Are We Bringing Back Shame?

Larissa Lindsay, Rice MLS ’09

My biological mother died a year ago. I knew her since I was 14 years old. It was an unusual, complicated relationship, not easily defined. She introduced me as a friend’s daughter visiting from Houston, a friend from Houston, a work colleague, a friend of a work colleague, or just a friend. She was a well-known, deeply loved person in her community. Responsible, dependable, never had an enemy, a leader, always doing things for children. 

She never acknowledged me as her daughter, to anyone. Ever.

Her surviving family all know who I am thanks to my beloved bio-brother. They reached out to me saying I was to attend her funeral, sitting with the family. Very different from when my bio-brother died in a car wreck in the late 70s. My bio-mother called to say he died in an accident, but I could not come to the funeral because people would ask who I was. 

Because the story told about my conception was that my bio-mom was raped by a naval midshipman, I was also identified or equaled to being a rapist’s child, Demon seed, Satan’s offspring, Dinah’s subhuman, along with other biblical references. I also read about some who believe in a so-called “rape gene” that looked at how men of multiple generations are incarcerated for rape and how some believe they, or their children, should not procreate out of fear of spreading that gene. This messed with my head, and deepened my belief that if you are pregnant from rape, you really need to have abortion available, because the whole remote, unfounded possibility of a rape gene thing is difficult to process.

Eve covers herself and lowers her head in shame in Auguste Rodin’s Eve after the Fall.

You may think, how can she be adopted and work at Planned Parenthood? Knowing or hearing the trauma of someone who is pregnant and desperately doesn’t want to be, is exactly why I believe abortion should be legal, and contraception readily available (along with real support for children).  Yes, my bio-mom could have chosen abortion, and yes, I am ok with that. A woman who desperately is not wanting to be pregnant is just as strong in her beliefs as the woman who desperately wants to be pregnant – but isn’t. 

There were other influencing factors in my life leading to support for abortion. During my elementary school years, we had children from Burnett Bayland live with us (my adoptive parents referred to them as The Orphan Kids, but I later learned they were abused by their parents and were being taken away). I can remember three siblings that would be in and out of foster care, and would leave our house with clothes, toys, and a suitcase, and come back months later with a few items of dirty clothing in a paper bag. We would see this with other kids as well, over and over. My mother would be heartbroken. She wanted me to understand what these children were going through, without being traumatized. And then they stopped coming, and I was traumatized. Decades later I tried to find them with no luck. Their stories weigh on me.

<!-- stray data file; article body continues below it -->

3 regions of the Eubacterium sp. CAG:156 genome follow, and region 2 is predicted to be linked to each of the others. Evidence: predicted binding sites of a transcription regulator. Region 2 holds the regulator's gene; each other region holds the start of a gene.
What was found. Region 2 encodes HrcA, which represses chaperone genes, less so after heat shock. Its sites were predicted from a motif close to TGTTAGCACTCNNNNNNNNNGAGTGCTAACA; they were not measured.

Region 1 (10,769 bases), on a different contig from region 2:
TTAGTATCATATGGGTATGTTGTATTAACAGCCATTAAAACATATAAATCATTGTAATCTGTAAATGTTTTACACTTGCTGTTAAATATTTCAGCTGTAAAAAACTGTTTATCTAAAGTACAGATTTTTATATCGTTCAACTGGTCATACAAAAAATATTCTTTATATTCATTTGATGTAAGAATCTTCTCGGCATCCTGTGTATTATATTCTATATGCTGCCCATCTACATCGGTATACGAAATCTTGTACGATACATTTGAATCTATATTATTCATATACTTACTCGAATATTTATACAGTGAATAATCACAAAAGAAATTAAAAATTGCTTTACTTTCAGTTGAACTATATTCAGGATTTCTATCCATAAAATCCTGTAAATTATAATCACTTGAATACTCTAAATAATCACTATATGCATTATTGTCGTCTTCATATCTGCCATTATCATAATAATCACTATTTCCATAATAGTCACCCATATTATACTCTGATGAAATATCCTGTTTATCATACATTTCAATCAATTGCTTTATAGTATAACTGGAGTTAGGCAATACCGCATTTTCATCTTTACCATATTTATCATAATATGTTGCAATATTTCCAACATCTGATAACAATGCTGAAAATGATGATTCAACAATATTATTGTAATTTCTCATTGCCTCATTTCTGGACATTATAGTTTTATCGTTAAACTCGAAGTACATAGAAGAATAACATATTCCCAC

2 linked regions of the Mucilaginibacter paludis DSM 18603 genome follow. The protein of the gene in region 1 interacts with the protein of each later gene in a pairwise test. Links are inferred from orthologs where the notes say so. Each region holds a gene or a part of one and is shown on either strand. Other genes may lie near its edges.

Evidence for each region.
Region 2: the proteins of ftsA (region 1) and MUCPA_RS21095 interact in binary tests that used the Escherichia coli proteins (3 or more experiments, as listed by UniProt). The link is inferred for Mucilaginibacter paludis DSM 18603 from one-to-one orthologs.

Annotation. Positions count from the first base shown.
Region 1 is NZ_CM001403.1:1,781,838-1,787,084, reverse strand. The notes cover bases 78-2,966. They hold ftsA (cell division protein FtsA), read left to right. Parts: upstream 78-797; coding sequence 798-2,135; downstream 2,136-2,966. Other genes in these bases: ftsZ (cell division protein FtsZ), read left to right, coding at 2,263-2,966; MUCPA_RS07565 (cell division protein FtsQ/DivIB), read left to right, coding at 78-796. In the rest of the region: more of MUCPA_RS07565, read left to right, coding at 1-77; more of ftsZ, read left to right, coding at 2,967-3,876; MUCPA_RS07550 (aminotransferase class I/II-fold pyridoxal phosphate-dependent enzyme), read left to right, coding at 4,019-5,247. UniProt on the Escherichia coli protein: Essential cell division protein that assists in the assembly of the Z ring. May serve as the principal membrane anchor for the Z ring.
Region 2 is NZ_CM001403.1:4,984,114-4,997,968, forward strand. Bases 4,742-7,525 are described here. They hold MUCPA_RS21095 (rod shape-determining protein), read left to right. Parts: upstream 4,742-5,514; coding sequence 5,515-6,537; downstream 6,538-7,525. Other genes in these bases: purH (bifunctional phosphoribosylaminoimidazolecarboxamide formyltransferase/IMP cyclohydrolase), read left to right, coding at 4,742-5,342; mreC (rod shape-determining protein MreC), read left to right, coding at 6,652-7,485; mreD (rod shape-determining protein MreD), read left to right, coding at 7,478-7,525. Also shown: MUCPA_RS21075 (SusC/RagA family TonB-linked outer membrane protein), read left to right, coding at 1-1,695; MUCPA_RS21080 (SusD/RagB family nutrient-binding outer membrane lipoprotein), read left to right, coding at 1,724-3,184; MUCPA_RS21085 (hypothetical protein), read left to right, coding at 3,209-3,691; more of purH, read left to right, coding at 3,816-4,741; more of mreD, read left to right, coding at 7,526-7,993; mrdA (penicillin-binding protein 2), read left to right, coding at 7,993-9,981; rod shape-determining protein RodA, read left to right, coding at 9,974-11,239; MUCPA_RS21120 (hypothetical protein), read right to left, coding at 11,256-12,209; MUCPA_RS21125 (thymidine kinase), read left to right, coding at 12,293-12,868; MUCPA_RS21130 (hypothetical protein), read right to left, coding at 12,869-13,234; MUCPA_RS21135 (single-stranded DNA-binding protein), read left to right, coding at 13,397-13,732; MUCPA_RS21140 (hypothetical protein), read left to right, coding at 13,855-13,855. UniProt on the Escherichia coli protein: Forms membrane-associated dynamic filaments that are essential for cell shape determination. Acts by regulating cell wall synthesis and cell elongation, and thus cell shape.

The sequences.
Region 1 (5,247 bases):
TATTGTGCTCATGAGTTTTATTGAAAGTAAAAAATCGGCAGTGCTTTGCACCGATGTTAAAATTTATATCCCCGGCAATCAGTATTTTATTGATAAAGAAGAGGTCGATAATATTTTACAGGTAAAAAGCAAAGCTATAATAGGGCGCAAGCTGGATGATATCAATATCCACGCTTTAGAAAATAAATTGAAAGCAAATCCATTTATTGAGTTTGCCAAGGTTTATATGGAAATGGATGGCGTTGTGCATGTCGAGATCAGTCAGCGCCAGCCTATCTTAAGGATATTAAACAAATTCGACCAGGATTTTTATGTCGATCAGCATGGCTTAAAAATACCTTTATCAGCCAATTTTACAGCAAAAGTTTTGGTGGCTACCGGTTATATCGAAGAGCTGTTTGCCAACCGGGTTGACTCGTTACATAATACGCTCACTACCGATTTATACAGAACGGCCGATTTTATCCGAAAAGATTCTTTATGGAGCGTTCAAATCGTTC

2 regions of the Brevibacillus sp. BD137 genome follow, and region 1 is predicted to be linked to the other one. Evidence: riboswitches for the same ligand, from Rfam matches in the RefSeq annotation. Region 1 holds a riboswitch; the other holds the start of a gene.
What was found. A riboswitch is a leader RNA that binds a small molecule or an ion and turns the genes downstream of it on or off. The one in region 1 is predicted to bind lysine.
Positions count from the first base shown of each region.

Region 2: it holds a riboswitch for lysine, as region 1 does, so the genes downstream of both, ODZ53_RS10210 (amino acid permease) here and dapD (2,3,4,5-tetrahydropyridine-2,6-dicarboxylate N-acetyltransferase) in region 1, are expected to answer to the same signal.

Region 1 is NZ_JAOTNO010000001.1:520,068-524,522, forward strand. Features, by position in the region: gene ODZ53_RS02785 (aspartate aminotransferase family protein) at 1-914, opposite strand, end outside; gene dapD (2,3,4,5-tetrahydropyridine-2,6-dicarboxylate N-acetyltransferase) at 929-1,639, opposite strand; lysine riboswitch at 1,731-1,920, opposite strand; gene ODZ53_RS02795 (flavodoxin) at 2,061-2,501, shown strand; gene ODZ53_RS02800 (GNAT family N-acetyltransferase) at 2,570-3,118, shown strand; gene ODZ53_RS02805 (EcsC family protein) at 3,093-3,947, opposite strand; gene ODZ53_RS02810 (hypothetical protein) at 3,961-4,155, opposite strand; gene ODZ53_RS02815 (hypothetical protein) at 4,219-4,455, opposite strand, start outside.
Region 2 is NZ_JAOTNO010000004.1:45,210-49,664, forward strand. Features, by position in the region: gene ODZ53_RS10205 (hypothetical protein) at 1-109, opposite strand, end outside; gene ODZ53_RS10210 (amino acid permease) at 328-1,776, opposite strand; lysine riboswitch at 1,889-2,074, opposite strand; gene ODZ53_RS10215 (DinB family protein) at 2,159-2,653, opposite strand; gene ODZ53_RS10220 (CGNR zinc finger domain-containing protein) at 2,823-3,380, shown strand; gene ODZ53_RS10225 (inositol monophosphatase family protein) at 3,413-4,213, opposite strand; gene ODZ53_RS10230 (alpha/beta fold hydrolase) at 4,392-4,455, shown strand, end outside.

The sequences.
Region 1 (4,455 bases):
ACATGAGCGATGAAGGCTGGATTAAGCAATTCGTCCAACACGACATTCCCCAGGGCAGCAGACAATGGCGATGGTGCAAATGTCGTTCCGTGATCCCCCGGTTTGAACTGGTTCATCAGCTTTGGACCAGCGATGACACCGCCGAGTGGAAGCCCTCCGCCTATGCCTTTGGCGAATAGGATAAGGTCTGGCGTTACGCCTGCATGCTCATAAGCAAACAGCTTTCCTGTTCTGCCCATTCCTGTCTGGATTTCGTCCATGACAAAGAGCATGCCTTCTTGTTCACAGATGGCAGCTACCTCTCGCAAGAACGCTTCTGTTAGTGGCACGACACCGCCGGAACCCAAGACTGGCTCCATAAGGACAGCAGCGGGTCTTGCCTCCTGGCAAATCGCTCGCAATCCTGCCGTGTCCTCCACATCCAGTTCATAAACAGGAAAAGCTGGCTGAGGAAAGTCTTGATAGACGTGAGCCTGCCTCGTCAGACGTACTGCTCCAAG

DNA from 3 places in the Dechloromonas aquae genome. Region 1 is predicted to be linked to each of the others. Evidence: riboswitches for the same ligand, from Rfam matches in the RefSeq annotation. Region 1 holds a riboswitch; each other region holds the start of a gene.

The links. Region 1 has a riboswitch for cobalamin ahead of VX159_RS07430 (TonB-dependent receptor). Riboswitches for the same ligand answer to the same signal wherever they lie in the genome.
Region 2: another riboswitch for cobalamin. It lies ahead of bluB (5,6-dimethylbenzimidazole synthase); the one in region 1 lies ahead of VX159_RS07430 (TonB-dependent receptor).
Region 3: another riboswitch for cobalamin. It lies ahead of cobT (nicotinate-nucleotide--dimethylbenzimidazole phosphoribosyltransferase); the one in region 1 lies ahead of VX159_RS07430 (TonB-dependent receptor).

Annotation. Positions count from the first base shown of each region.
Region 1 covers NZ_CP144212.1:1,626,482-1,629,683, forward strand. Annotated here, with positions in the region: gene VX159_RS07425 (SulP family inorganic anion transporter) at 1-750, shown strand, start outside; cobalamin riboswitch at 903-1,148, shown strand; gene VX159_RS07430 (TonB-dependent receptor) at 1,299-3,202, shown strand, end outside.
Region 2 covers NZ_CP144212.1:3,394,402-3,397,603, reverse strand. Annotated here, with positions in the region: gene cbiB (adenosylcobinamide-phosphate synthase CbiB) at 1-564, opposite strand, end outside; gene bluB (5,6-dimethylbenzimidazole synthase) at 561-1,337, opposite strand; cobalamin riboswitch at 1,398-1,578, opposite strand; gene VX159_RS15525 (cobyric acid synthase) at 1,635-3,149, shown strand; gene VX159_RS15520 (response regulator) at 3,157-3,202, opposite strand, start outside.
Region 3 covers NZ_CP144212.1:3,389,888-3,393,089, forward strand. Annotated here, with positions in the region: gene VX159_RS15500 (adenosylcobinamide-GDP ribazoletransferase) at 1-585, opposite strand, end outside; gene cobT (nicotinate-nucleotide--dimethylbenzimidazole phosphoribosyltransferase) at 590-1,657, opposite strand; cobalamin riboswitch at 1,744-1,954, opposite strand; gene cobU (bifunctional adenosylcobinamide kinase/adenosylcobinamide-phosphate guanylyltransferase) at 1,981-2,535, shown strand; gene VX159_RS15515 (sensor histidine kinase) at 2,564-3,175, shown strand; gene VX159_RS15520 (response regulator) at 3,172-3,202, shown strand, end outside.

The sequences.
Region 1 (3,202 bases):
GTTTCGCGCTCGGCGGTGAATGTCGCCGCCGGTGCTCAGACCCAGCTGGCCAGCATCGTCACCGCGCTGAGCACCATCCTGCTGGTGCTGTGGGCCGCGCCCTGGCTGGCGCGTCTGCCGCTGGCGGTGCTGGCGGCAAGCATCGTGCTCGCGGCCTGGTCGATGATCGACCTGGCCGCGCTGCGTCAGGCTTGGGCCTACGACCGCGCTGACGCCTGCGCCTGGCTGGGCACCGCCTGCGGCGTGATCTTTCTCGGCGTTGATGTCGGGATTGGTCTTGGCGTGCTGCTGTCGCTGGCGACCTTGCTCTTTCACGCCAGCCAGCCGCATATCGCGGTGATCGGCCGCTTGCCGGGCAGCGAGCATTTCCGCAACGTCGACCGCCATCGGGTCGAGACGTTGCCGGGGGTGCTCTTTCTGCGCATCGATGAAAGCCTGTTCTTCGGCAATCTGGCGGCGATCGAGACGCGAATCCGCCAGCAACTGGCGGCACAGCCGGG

My father died in 1970, and my mother reached out to Homes of St. Mark to have unmarried pregnant women live with us while they were waiting to give birth, before giving the baby up for adoption. I still remember the girls and watching coordination of their classes, doctor appointments, etc. Often, just a few years separated us in age. I would hear their stories, their pain of being separated from family, partners, and friends in another city. Of how difficult it was to give their baby up for adoption, but they felt they had no options.  I also heard their appreciation that we didn’t judge them or think they were bad people. By age 15, I knew a whole lot about labor and delivery, that people get in difficult situations, and that judging or persecuting doesn’t fix it. 

When I met my bio-mom, she said not a day went by that she didn’t think about me and wonder what my life was like.

My bio-mom had told me she didn’t have any choices with me, she couldn’t raise a child alone, abortion was illegal, and she was afraid of being scorned by her family, church, and friends. A few years ago, I discovered (thank you, Ancestry DNA) that she had lied about being raped, as I discovered who my father is (and other siblings). Apparently, acknowledging that she was sexually active outside of marriage led to the rape lie. She was afraid of being looked down upon – yes, different generation, but it never went away. This supposed disgrace continued to control her, over 60 years later. To live such a drastic lie, which had affected so many aspects of her life, and mine, only encourages my work for reproductive justice. We need to reach a time when sex (CIS or LGBTQI) does not equal shame, love is love, and there is no shame in abortion.

In her later years, extreme religious beliefs and radical conservatism became everything in her life, even if it meant disparaging on social media and elsewhere her gay son (happily married), lesbian granddaughter (also happily married), and reproductive rights. 

In her later years, she actively participated in a death row ministry at TDCJ. From her gospel quoting about this, a heinous crime could be totally ignored if you became a good person in prison. She and others routinely drove to visit death row inmates, and she told me they often stopped in Houston for dinner on their way back. I offered to meet them wherever they stopped, but it was never a good time for her. She might have to explain her self-derived shame of who I am. Because of this, I thought a lot about what they were doing and why they were doing it. I came to the belief she was trying to bring redemption to the incarcerated, just as she was trying to find her own. Still living in her own “indignity”, for no reason, and without success. 

Will pregnant people in Texas now go back to this fear? Times ARE different, but emotions, stories and outcomes can be the same as they were 60 years ago.